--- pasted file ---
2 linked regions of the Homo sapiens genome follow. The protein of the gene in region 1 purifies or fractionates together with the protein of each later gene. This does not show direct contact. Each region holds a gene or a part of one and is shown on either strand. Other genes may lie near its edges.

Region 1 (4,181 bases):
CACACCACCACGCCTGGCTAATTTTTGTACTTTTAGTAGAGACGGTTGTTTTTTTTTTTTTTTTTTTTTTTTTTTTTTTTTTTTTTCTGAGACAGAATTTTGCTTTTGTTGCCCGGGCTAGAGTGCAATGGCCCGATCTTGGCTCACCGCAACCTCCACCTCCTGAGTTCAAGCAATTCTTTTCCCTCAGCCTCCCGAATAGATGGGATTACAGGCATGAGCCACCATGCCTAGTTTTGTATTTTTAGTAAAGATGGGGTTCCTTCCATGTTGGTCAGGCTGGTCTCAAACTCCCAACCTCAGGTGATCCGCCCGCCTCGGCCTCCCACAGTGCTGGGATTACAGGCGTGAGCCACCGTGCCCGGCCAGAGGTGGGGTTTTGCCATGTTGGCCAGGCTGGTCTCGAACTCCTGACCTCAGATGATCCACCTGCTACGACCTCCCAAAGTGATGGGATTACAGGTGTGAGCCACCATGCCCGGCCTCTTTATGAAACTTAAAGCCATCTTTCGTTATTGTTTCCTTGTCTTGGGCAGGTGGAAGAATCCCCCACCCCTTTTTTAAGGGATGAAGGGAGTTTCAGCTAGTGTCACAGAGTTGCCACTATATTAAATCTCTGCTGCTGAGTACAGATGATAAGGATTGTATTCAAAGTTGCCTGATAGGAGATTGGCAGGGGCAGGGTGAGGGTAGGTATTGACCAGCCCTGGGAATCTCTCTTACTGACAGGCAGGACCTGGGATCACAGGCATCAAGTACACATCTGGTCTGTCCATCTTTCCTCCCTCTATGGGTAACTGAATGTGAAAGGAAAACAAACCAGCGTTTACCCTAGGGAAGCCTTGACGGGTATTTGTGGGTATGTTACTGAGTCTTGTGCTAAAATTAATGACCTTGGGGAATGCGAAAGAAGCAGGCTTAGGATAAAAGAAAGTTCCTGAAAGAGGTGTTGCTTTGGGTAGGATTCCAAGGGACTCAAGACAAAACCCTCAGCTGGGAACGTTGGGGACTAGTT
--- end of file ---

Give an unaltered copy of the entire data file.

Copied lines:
2 linked regions of the Homo sapiens genome follow. The protein of the gene in region 1 purifies or fractionates together with the protein of each later gene. This does not show direct contact. Each region holds a gene or a part of one and is shown on either strand. Other genes may lie near its edges.

Region 1 (4,181 bases):
CACACCACCACGCCTGGCTAATTTTTGTACTTTTAGTAGAGACGGTTGTTTTTTTTTTTTTTTTTTTTTTTTTTTTTTTTTTTTTTCTGAGACAGAATTTTGCTTTTGTTGCCCGGGCTAGAGTGCAATGGCCCGATCTTGGCTCACCGCAACCTCCACCTCCTGAGTTCAAGCAATTCTTTTCCCTCAGCCTCCCGAATAGATGGGATTACAGGCATGAGCCACCATGCCTAGTTTTGTATTTTTAGTAAAGATGGGGTTCCTTCCATGTTGGTCAGGCTGGTCTCAAACTCCCAACCTCAGGTGATCCGCCCGCCTCGGCCTCCCACAGTGCTGGGATTACAGGCGTGAGCCACCGTGCCCGGCCAGAGGTGGGGTTTTGCCATGTTGGCCAGGCTGGTCTCGAACTCCTGACCTCAGATGATCCACCTGCTACGACCTCCCAAAGTGATGGGATTACAGGTGTGAGCCACCATGCCCGGCCTCTTTATGAAACTTAAAGCCATCTTTCGTTATTGTTTCCTTGTCTTGGGCAGGTGGAAGAATCCCCCACCCCTTTTTTAAGGGATGAAGGGAGTTTCAGCTAGTGTCACAGAGTTGCCACTATATTAAATCTCTGCTGCTGAGTACAGATGATAAGGATTGTATTCAAAGTTGCCTGATAGGAGATTGGCAGGGGCAGGGTGAGGGTAGGTATTGACCAGCCCTGGGAATCTCTCTTACTGACAGGCAGGACCTGGGATCACAGGCATCAAGTACACATCTGGTCTGTCCATCTTTCCTCCCTCTATGGGTAACTGAATGTGAAAGGAAAACAAACCAGCGTTTACCCTAGGGAAGCCTTGACGGGTATTTGTGGGTATGTTACTGAGTCTTGTGCTAAAATTAATGACCTTGGGGAATGCGAAAGAAGCAGGCTTAGGATAAAAGAAAGTTCCTGAAAGAGGTGTTGCTTTGGGTAGGATTCCAAGGGACTCAAGACAAAACCCTCAGCTGGGAACGTTGGGGACTAGTT